SCHEMA takes as input a PDB protein structure file and parental amino acid sequence files. It uses the protein structural information to properly fold the parental amino acid sequences and then identifies potentially interacting amino acid pairs based on their proximity (in this case within 4.5 Å) within the resulting folds. The amino acid contact map yielded by this process can be used to determine the degree of fold disruption expected in any conceivable chimaera of the parental amino acid sequences. The way this is done is relatively simple: For all the amino acid residues that are potentially interacting within a folded chimaeric protein, SCHEMA counts the number of instances where the interacting pairs are non-parental. Non-parental interacting amino acid pairs arise when the parental molecules differ from one another at two potentially interacting amino acid residues and the chimaera inherits one-half of the potentially interacting pair from one parent and the other half from the other parent. Counts of these non-interacting pairs in chimaeric proteins, called “E” values, have been shown to correlate directly with degrees of fold disruption experienced by the proteins. The value of E therefore corresponds with expected degree of fold disruption. SCHEMA also counts the number of amino acid substitutions that would be required to convert a chimaera into the parental sequence that it most closely resembles—this value is referred to as “m” .
We selected recombination events in the monopartite and bipartite sequence datasets for which (1) sequences closely resembling inferred parental sequences were identifiable and (2) recombination breakpoints occurred in genome regions encoding the portions of Rep and CP with known/approximated 3-D structures. These events constituted a “real event” dataset that we analysed using the SCHEMA method.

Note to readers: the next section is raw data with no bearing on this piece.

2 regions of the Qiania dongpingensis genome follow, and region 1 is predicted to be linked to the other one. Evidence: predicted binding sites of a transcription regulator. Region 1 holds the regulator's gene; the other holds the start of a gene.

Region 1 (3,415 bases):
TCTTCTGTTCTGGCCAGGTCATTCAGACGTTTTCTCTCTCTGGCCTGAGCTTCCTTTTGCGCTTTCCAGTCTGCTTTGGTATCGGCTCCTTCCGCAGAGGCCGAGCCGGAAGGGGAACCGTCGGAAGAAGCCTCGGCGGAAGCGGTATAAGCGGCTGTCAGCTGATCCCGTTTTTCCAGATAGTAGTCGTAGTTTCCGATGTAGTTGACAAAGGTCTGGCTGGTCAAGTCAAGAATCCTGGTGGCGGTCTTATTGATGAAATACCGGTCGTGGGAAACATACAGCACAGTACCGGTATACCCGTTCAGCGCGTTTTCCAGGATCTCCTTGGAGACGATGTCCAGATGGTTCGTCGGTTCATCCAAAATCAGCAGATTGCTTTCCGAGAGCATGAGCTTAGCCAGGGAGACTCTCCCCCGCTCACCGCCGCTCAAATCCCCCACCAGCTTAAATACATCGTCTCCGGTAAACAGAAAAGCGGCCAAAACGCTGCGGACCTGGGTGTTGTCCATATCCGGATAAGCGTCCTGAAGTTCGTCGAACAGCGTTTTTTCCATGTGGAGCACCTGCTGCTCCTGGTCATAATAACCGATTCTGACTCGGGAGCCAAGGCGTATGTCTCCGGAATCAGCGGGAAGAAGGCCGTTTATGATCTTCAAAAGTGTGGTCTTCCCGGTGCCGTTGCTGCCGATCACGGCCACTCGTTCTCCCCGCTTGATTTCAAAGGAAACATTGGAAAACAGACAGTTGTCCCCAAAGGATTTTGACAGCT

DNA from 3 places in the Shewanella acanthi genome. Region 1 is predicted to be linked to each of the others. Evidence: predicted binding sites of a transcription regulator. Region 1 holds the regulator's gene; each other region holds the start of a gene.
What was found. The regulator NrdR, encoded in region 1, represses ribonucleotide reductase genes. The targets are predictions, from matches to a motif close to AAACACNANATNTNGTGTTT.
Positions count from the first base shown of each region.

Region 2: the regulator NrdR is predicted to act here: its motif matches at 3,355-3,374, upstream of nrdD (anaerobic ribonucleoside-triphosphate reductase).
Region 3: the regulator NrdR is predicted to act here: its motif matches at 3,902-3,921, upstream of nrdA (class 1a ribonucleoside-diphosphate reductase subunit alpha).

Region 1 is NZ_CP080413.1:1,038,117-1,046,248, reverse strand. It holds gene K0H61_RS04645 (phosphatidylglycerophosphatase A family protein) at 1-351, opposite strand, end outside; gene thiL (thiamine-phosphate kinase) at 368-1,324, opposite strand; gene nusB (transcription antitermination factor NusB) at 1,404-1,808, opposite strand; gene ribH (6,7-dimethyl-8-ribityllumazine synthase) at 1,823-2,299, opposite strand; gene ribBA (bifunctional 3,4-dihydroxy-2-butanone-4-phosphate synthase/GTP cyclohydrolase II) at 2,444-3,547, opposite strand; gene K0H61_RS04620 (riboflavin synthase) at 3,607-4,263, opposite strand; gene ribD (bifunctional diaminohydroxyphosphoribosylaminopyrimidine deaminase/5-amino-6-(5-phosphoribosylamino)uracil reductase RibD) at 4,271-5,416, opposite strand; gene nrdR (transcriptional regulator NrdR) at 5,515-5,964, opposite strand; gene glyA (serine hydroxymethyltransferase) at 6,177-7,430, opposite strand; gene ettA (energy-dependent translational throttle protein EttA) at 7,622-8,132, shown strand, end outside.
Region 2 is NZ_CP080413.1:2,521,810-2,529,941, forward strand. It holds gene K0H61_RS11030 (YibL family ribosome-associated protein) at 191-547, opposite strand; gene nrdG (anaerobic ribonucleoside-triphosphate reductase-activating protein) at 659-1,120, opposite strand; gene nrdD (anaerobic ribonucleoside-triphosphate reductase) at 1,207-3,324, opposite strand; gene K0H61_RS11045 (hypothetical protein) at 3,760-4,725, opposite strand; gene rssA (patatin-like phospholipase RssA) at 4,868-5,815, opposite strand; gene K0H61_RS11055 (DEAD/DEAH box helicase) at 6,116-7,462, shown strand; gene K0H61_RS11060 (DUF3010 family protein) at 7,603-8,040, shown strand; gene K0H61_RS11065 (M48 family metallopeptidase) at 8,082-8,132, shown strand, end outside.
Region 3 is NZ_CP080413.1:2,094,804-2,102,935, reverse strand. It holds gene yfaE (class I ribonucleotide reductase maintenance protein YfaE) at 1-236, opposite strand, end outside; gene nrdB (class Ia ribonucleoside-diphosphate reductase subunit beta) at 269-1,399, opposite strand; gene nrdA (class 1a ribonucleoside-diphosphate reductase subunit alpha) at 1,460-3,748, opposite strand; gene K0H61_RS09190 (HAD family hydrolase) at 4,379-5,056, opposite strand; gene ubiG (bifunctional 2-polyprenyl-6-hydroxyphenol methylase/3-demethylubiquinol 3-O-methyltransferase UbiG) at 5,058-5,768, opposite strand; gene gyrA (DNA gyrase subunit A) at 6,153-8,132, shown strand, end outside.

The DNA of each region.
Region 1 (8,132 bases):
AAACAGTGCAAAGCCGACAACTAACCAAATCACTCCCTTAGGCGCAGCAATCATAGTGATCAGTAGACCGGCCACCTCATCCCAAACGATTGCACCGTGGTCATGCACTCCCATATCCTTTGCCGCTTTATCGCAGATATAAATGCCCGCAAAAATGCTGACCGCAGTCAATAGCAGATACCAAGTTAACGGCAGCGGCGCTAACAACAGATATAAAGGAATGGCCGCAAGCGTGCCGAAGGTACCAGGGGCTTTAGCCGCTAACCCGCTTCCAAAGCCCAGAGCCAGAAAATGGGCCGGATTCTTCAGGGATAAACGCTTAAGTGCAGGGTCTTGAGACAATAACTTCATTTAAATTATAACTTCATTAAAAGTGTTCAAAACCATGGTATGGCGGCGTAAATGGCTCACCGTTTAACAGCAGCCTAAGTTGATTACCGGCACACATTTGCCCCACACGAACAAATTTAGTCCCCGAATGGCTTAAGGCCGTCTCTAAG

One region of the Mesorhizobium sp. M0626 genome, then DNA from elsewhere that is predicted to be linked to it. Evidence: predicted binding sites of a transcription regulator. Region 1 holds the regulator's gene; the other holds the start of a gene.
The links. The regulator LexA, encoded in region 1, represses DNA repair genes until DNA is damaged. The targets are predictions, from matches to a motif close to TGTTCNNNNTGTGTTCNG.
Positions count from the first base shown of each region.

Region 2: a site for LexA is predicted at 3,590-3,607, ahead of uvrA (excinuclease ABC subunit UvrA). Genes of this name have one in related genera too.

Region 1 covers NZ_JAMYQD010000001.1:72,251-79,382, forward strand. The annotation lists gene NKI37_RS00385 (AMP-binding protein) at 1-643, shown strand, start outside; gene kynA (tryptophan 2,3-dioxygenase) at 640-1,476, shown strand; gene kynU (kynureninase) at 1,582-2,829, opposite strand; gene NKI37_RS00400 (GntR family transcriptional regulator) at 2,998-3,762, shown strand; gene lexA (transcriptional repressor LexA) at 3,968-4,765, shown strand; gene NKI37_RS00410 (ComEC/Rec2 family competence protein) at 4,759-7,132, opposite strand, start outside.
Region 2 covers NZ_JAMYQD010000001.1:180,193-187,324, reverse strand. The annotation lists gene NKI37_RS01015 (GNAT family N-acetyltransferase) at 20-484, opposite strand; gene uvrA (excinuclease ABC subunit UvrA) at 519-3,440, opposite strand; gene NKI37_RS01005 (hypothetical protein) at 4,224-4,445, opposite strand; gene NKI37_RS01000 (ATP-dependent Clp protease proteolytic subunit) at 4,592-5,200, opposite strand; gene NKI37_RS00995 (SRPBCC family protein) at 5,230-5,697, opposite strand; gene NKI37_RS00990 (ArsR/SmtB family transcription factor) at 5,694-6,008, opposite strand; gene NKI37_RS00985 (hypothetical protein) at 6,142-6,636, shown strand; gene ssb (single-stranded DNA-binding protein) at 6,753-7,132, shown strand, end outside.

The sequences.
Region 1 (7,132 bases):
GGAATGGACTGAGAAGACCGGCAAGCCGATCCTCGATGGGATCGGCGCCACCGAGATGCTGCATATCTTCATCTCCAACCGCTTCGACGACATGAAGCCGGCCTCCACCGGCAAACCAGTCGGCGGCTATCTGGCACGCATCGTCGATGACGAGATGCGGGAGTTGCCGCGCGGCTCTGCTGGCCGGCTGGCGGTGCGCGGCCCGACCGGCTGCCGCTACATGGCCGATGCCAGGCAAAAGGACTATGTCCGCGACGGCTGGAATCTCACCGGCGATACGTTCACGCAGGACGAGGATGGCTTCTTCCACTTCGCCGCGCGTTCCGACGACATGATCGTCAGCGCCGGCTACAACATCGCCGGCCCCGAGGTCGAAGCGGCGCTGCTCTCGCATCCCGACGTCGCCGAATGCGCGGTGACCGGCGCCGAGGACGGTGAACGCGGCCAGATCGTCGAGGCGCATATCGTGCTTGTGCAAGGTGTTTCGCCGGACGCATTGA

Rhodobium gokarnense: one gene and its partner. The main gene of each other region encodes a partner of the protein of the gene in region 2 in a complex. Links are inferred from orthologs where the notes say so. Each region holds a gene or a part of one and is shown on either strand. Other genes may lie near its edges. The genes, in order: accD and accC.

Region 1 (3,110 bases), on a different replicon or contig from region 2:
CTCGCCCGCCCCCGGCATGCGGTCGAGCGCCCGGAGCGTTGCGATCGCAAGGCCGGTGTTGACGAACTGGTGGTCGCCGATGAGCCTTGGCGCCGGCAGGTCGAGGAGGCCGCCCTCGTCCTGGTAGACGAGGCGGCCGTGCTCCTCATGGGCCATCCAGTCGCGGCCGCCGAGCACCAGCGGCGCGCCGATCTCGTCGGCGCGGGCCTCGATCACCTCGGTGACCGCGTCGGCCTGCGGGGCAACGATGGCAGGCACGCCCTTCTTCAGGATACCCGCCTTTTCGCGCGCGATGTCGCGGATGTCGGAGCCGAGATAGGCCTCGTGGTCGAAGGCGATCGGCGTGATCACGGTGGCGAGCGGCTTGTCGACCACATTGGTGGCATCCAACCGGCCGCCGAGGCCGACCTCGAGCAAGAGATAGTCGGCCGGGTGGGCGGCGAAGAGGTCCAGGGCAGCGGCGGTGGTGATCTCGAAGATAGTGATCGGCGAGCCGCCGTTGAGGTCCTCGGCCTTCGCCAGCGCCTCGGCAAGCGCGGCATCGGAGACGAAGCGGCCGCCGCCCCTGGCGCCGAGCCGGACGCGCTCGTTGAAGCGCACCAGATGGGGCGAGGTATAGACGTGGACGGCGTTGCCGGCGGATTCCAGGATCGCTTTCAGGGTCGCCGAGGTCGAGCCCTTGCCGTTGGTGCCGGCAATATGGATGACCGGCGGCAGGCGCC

We devised a permutation test to determine whether predicted CP and Rep fold disruptions incurred by real events were less severe than those incurred by random recombination events with the same parental sequences simulated throughout the rep and cp regions under consideration. The permutation test involved two different sets of simulated recombination events. The first set was derived from each real event by moving the breakpoints observed in the real event backwards and forwards along the entire nucleotide sequence alignment one polymorphic alignment position at a time until every possible unique recombination event involving the “exchange” of exactly the same number of polymorphic nucleotides as the real event were simulated within the parental sequences. We called the complete set of simulated events constructed from the entire real event dataset the “exhaustive genome event” dataset. Note that although these events involved exchanges of the same number of total polymorphic sites as was observed for the real events, they can involve a different number of polymorphic sites in the particular genomic regions analysed (i.e., those encoding portions of CP and Rep with available 3-D structure information). This set of simulated events was used to determine whether there was a significant tendency for the observed recombination breakpoints to occur on the edges of these analysed regions. The second set of simulated events was generated by considering only non-synonymous polymorphisms within the alignment regions encoding CP or Rep fragments with available structural data. A window containing the same number of non-synonymous mutations as a corresponding real event was moved along the analysed region, and all possible recombination events were simulated. The subsequent events share exchanges of exactly the same numbers of non-synonymous mutations as the real events and consequently all have the same SCHEMA m values. This set of events was called the “exhaustive non-synonymous event” dataset (see Figure S2 for simulation details). This set of simulated events was used to determine whether, given “exchanges” of the same numbers of polymorphic amino acids as were observed for real events, there was a significant tendency for the real recombination events to exchange less disruptive amino acid polymorphisms.